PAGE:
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Title: Comprehending counterfactuals
Author: Ferguson, Heather Jane
Awarding Body: University of Glasgow
Current Institution: University of Glasgow
Date of Award: 2008
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Counterfactual reasoning, an understanding of events that are counter to reality, or false, is an essential ingredient of our everyday cognition. Counterfactual situations are frequently depicted through language, yet surprisingly little is known of how they are processed during reading or listening. This is remarkable given the social importance of understanding counterfactuals and the wealth of psychological research that has focused on the production of counterfactual statements. In this thesis, I present eight experiments that investigate how a counterfactual discourse can disrupt or facilitate processing of some subsequent linguistic input and address related comprehension issues involving negation and theory of mind. The main findings suggest that a counterfactual scenario (e.g. ‘If cats were vegetarians’) leads the comprehender to rapidly update their processing model to incorporate a counterfactual continuation. However, a secondary process briefly interferes at the point of ambiguity resolution in cases where world knowledge has been violated (e.g. ‘Families could feed their cat a bowl of fish/ carrots’). The effects are compared across the different experimental paradigms used, including eye- tracking, event- related brain potentials and the visual world paradigm, which reveal distinct integration, neural and anticipatory processes. Finally, these findings are discussed in relation to existing research on counterfactuals and the processing relationships between counterfactuals, negation and theory of mind reasoning.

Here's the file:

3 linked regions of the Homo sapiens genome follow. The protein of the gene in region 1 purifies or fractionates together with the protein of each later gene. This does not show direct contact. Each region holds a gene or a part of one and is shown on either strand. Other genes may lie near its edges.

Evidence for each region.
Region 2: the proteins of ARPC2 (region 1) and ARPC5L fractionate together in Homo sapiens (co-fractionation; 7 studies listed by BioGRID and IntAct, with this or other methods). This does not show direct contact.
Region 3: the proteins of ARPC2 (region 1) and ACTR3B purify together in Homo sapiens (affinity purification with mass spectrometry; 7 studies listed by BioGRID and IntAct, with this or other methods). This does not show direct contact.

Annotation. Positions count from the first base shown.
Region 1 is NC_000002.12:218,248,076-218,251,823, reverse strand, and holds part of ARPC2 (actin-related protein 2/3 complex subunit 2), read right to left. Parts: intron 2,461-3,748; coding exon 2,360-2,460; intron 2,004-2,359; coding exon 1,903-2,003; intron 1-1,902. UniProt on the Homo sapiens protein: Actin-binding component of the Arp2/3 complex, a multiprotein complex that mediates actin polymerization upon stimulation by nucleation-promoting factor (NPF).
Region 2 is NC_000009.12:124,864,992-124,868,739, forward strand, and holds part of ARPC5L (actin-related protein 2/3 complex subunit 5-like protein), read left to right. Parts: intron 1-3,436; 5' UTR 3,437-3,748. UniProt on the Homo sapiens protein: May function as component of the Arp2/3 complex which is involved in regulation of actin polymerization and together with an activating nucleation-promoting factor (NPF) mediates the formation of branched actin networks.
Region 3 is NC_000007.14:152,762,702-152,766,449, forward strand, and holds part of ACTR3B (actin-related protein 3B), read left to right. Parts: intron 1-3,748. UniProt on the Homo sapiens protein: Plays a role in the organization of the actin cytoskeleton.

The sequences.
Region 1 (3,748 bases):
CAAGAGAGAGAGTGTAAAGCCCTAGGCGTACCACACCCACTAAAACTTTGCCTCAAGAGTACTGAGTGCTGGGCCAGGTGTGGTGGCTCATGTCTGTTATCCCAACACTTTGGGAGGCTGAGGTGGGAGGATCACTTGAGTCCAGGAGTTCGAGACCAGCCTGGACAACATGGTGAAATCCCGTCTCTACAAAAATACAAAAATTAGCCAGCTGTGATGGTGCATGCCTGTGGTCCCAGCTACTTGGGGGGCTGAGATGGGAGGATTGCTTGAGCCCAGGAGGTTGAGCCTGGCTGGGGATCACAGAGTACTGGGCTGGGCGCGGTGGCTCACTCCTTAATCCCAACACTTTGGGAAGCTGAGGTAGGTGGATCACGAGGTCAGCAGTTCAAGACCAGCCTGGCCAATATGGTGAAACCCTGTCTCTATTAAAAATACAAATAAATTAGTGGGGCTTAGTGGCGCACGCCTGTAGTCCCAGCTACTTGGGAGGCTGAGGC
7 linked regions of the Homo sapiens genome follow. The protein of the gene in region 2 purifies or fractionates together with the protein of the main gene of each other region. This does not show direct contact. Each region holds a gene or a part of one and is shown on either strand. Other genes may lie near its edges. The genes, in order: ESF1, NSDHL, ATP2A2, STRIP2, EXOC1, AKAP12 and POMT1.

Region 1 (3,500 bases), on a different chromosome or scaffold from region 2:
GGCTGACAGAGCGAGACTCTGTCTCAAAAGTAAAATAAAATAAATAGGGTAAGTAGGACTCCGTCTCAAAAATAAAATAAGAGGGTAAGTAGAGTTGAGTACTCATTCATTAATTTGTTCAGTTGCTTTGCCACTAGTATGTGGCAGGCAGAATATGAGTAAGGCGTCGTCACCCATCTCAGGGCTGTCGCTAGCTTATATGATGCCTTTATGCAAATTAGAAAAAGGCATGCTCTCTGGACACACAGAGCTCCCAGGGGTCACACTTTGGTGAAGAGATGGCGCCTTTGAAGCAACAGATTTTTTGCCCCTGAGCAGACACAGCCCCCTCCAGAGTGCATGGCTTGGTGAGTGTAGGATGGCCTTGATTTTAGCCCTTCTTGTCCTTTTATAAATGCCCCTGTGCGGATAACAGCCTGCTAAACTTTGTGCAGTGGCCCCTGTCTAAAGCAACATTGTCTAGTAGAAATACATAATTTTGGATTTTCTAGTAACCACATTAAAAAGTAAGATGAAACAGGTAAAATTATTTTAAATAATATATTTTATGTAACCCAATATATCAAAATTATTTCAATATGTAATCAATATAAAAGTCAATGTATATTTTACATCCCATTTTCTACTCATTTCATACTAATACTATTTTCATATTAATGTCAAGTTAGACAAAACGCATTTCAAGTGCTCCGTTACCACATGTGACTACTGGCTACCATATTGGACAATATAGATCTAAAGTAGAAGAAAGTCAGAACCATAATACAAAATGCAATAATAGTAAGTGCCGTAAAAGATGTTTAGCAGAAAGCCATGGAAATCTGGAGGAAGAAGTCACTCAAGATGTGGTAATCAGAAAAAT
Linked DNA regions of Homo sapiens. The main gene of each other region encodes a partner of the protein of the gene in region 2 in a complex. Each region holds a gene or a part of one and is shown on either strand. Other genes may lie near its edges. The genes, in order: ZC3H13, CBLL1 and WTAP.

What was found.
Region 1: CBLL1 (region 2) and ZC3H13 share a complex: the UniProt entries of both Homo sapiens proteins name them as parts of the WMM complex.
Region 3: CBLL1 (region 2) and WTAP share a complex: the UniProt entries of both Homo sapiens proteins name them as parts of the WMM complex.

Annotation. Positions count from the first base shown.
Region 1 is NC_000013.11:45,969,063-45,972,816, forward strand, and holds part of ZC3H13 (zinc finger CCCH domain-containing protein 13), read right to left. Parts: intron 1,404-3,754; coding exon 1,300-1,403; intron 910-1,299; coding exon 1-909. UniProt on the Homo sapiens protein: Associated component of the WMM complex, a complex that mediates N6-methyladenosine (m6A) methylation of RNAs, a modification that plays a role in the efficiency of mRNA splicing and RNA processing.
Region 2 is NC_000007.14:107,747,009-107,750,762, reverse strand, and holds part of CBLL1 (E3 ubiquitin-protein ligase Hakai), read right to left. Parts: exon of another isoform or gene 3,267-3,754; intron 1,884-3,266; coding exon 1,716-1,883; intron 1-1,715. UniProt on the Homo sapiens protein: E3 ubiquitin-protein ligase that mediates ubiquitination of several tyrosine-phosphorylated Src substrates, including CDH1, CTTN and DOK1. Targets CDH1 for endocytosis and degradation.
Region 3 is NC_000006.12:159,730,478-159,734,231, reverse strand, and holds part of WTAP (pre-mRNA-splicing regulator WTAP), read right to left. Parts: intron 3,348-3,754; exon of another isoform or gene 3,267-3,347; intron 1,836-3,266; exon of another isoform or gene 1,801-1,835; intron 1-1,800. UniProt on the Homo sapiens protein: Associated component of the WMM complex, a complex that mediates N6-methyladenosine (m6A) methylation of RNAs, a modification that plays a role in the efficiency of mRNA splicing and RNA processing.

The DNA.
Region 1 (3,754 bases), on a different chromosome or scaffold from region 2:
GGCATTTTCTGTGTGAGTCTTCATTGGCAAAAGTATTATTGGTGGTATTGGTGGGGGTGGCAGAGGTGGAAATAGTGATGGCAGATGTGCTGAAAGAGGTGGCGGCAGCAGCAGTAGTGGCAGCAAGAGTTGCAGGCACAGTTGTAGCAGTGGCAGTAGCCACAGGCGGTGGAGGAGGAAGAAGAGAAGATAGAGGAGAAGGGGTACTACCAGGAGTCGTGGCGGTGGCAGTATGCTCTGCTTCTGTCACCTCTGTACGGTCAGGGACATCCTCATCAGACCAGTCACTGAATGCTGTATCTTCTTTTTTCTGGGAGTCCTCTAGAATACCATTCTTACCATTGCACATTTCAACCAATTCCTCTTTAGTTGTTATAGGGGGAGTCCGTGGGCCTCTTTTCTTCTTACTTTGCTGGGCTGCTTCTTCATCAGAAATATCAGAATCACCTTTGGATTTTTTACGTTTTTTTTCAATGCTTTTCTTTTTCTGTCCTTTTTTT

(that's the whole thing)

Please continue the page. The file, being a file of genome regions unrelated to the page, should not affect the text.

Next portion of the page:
Supervisor: Not available Sponsor: Not available
Qualification Name: Thesis (Ph.D.) Qualification Level: Doctoral
EThOS ID:  DOI: Not available
Keywords: RC0321 Neuroscience. Biological psychiatry. Neuropsychiatry ; P Philology. Linguistics ; BF Psychology